The next time you find yourself near the Strand Theatre, go inside and enjoy the moment; what you see there may surprise you. The Dorchester-based artist Chris Plunkett is using the theatre’s newly-renovated gallery space to display his collection of cityscapes and landscapes that, he says, are meant to “capture the moment.”
The Strand, an Uphams Corner establishment since 1918, is featuring Plunkett’s work as part of its celebrations of its gallery’s reopening. His paintings, many of which will be familiar to Dorchester residents – Gallivan Boulevard, Fields Corner, and Adams Street (to name a few) –are for sale, but, says Plunkett, “I didn’t put this show up to sell.”
“The Strand Theatre is so historic,” he said, “It’s so cool that it is refurbished to the point where they have a gallery space, and to be able to say that I hung my work as a solo exhibition at the Strand is awesome. It was an opportunity that I wasn’t going to pass up.”
When Plunkett, 37, isn’t painting, he may be teaching (he has been a visual arts teacher for the past 11 years), or vending at Fenway Park, where he has worked for the past 20 years. The exhibit at the Strand is one of two exhibits he has going on right now; the other, at Milton’s Coffee Break Cafe, features mostly his still lifes and en plein air paintings. His studio, for the first time, is empty, but not for long; his next project, currently titled “Tunnel Vision” (though that’s subject to change), is inspired by his time with his co-vendors at Fenway. Some of the first pieces are already online.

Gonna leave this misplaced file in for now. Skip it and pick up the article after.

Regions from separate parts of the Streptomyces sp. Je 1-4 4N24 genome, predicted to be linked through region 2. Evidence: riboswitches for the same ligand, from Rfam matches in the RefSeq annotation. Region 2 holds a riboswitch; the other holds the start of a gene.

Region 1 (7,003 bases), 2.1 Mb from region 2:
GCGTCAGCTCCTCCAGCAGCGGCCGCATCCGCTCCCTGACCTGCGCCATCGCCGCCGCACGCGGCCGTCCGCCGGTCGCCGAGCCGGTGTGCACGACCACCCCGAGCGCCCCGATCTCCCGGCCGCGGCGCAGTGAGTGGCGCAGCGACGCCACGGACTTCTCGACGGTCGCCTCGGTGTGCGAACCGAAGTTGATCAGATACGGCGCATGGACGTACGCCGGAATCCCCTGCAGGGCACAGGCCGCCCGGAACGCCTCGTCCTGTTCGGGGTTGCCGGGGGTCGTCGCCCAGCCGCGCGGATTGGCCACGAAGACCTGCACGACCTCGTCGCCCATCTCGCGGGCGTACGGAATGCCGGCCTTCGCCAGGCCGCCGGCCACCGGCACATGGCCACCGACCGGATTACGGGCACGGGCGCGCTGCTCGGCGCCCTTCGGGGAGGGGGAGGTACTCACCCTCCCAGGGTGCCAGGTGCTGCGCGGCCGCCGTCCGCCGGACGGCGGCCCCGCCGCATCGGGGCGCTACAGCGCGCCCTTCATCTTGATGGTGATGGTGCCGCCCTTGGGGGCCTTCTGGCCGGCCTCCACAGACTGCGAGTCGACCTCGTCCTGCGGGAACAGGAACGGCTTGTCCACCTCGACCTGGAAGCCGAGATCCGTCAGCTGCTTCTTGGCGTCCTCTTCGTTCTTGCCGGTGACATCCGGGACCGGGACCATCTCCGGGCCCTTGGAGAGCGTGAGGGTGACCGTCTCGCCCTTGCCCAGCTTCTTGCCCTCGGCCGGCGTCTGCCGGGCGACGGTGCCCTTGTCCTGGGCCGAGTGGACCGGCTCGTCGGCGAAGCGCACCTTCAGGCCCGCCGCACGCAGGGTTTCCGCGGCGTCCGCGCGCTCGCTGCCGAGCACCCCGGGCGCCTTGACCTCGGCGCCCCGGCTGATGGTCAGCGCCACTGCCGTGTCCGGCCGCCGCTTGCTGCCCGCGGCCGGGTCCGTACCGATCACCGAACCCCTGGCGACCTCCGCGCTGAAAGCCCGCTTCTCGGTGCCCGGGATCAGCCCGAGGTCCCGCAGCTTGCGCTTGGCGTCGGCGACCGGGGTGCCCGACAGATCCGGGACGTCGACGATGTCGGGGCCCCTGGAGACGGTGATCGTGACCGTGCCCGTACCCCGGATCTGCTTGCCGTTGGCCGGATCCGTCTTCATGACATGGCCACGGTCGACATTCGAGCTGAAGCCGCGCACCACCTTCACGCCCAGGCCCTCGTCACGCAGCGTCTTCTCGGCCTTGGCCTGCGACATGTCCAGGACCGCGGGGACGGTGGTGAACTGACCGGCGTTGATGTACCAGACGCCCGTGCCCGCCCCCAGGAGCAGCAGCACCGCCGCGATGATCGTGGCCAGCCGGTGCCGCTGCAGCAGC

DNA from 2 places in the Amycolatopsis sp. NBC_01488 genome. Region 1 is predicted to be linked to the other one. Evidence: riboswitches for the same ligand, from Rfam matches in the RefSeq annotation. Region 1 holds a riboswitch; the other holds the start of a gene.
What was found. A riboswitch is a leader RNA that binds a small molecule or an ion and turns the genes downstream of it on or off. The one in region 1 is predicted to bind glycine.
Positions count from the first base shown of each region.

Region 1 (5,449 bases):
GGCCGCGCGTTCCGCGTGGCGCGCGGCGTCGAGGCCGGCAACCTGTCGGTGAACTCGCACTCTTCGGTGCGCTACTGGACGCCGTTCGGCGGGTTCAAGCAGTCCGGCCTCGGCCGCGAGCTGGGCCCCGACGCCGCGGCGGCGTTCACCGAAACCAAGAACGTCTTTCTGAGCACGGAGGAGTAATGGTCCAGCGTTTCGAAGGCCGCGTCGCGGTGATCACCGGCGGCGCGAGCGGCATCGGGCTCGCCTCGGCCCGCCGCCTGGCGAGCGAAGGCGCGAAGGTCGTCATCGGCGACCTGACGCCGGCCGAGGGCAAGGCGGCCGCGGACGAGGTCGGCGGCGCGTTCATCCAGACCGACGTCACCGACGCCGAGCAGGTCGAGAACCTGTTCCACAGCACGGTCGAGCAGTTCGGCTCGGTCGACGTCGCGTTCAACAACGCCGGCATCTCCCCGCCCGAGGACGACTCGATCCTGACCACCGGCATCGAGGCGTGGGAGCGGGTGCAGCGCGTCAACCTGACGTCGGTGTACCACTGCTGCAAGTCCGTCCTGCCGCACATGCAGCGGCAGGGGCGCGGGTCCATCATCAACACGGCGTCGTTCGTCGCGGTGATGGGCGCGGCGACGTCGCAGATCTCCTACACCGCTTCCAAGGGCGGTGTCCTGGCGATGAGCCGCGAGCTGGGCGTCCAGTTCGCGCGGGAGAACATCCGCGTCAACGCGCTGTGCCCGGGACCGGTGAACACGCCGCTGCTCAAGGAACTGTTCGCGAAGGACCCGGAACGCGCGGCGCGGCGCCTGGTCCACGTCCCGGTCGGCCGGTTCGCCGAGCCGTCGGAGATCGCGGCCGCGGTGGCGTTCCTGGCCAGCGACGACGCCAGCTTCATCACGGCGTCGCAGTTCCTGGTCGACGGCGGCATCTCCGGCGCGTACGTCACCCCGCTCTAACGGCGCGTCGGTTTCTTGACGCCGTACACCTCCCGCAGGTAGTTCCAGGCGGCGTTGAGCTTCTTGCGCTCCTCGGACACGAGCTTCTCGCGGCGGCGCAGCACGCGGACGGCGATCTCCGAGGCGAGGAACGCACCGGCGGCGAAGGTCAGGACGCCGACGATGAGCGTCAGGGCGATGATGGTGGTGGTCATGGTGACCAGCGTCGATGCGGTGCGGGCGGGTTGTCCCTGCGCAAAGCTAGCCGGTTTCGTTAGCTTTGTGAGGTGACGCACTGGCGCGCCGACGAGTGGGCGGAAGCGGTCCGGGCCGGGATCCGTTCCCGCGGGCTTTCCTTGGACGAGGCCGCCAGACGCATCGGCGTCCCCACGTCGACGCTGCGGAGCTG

After a decade spent creating abstract art, looking closely at Boston’s architecture only to warp it and coat it in heaps of color and paint on canvas, an approach inspired by the work of the New Orleans-based artist Michalopoulos, Plunkett created his most recent works after a decision to take a step back. He is still fascinated with architecture, but he wants to capture the scenes around it, too, in a style that he describes as a blend between realism and impressionism. He drives around, snapping thousands of photos of Boston, especially on rainy days, until his phone runs out of space. From these grainy snapshots he finds a scene that speaks to him, through which he tries to convey the beauty of the everyday, the beauty of the blue-collar way.
“With the rainy day paintings, it’s less about the reflections and more about the scene that we take for granted everyday,” he says. “I feel strongly that you can make an interesting composition about anything. Everything is worth painting.”
See Chris Plunkett’s art at the Strand Theatre Gallery (543 Columbia Rd., Dorchester), or at the Coffee Break Cafe (24 Central Ave., Milton). See his work and contact him online at chrisplunkettstudios.artspan.com.